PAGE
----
|Octavia Spencer accepting the Oscar for Best
Supporting Actress, February 26, 2012.
Lectionary Passage: Genesis 17: (1-3) 4-7, (15-16):
As for me, this is my covenant with you: You shall be the ancestor of a multitude of nations. No longer shall your name be Abram, but your name shall be Abraham; for I have made you the ancestor of a multitude of nations. I will make you exceedingly fruitful; and I will make nations of you, and kings shall come from you. I will establish my covenant between me and you, and your offspring after you throughout their generations, for an everlasting covenant, to be God to you and to your offspring after you.
This passage is the story that establishes Abram’s identity. He would become Abraham, the “father of many people”. And Sarai, his (sort of) doting and laughing wife, would become Sarah, the “princess of many.” Abraham and Sarah now have a new identity, an identity that comes from this established relationship with God. This is what it means to be a covenant people. In the Jewish tradition, this is the establishment of the identity of a people, the establishment of a covenant people. God has done a new thing. Nothing would ever be the same again.
Identity is a funny thing. With whom do you identify? With whom do you align yourself? What are the relationships in your life? How do you see yourself? The idea of a covenant connotes an agreement. But, more than that, it implies a relationship. This was not some sort of holy “to do” list that was given to Abraham. God never told him what he had to do to be accepted, to be part of the covenant, to part of the people, to be “godly” (oh, I hate that word!…”like God”…are any of us really “like God”?) God never gave him a list of beliefs to which he had to adhere to be part of the covenant community. (Hmmm!) Once again, the covenant was not about right living; it was about relationship. God claimed Abram and Sarai as children of God and their life was never the same. And then God renames them. Their names mean something–father and princess. The new names are symbolic of the new relationship into which they enter.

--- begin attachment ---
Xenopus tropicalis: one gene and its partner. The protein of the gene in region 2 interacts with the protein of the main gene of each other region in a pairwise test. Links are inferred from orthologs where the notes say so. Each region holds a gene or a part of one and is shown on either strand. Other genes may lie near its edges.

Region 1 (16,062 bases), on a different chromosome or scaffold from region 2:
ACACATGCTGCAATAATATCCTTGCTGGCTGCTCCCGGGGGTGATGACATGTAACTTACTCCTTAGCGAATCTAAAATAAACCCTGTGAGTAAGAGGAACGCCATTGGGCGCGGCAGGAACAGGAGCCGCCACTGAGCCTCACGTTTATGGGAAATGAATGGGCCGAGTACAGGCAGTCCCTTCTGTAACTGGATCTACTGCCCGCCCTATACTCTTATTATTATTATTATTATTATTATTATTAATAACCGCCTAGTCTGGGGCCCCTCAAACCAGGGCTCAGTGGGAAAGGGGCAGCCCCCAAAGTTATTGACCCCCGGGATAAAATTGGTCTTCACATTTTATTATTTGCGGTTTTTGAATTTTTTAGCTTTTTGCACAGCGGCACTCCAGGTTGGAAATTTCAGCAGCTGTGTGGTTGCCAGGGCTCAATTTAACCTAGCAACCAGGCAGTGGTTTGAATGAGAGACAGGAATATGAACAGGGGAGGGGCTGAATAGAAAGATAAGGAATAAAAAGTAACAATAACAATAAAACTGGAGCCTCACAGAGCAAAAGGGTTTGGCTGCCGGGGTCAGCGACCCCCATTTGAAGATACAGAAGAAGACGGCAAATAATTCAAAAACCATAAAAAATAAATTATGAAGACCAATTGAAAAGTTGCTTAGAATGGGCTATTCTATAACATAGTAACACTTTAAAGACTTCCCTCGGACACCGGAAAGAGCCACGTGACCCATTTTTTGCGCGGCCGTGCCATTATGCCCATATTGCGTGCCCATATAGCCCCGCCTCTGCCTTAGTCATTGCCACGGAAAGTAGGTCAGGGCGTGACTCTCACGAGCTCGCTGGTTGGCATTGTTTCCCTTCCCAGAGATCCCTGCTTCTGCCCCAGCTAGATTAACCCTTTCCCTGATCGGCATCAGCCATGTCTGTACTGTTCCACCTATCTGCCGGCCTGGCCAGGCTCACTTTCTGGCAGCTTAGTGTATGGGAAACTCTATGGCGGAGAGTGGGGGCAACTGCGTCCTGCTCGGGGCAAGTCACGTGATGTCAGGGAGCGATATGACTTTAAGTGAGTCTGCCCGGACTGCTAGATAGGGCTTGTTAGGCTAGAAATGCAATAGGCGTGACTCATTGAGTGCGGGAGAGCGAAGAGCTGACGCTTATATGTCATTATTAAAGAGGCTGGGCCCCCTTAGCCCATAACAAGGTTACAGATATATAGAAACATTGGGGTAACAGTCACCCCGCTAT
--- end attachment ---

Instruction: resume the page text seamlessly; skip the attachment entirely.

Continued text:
I looked up the meaning of my name. “Shelli” (not spelled that way–it is NEVER spelled that way!) is actually a derivative of the Hebrew, Rachel–“ewe, female sheep, little rock, rest, sloped meadow.” (So, Sarai becomes a princess and I am a sheep that rolls down a small hill and goes to sleep!) Like I said, identity is a funny thing. We hold tightly to the way we envision ourselves, to the image that we’ve created. And then God comes up with the most ludicrous thing, like being the father or the princess of many (or maybe a sheep that follows down a gently sloping meadow! Hmmm!). It’s just laughable.
We actually didn’t read the part where Abraham laughed. He laughed because it was far-fetched and downright ludicrous. But then, when you think about it, most of God’s promises are. And then when he told Sarai the whole preposterous scenario, she also laughed. So, do you think it was disbelief or nervousness or something else that brought laughter? We in our 21st century boxes probably think it a little irreverent. After all, would you dare laugh at God? Well, good grief, don’t you think God is laughing at us sometimes? Perhaps laughter is what brings perspective. It brings humility; it brings a different way of looking at oneself. Laughter is about relationship. Reinhold Niebuhr wrote, “Humor is the beginning of faith and laughter is the beginning of prayer.”